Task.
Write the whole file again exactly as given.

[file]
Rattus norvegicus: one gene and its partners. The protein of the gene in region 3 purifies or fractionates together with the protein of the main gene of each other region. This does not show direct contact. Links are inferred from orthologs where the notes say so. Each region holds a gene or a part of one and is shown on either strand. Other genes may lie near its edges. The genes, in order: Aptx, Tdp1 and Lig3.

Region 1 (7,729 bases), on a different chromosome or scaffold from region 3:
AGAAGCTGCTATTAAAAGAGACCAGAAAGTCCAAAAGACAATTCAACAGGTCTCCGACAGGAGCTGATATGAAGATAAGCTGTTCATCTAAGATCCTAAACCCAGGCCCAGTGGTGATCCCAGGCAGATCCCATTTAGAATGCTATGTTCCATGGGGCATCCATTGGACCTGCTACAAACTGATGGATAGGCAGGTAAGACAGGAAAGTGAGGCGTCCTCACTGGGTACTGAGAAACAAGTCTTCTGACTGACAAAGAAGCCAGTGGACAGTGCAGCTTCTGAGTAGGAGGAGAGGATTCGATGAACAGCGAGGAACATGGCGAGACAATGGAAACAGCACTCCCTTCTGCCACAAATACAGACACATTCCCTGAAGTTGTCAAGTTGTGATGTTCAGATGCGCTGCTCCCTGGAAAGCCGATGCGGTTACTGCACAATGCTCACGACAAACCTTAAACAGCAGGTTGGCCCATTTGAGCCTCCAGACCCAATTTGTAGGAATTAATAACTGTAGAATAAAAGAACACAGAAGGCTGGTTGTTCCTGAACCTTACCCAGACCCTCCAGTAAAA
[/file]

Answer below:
Rattus norvegicus: one gene and its partners. The protein of the gene in region 3 purifies or fractionates together with the protein of the main gene of each other region. This does not show direct contact. Links are inferred from orthologs where the notes say so. Each region holds a gene or a part of one and is shown on either strand. Other genes may lie near its edges. The genes, in order: Aptx, Tdp1 and Lig3.

Region 1 (7,729 bases), on a different chromosome or scaffold from region 3:
AGAAGCTGCTATTAAAAGAGACCAGAAAGTCCAAAAGACAATTCAACAGGTCTCCGACAGGAGCTGATATGAAGATAAGCTGTTCATCTAAGATCCTAAACCCAGGCCCAGTGGTGATCCCAGGCAGATCCCATTTAGAATGCTATGTTCCATGGGGCATCCATTGGACCTGCTACAAACTGATGGATAGGCAGGTAAGACAGGAAAGTGAGGCGTCCTCACTGGGTACTGAGAAACAAGTCTTCTGACTGACAAAGAAGCCAGTGGACAGTGCAGCTTCTGAGTAGGAGGAGAGGATTCGATGAACAGCGAGGAACATGGCGAGACAATGGAAACAGCACTCCCTTCTGCCACAAATACAGACACATTCCCTGAAGTTGTCAAGTTGTGATGTTCAGATGCGCTGCTCCCTGGAAAGCCGATGCGGTTACTGCACAATGCTCACGACAAACCTTAAACAGCAGGTTGGCCCATTTGAGCCTCCAGACCCAATTTGTAGGAATTAATAACTGTAGAATAAAAGAACACAGAAGGCTGGTTGTTCCTGAACCTTACCCAGACCCTCCAGTAAAA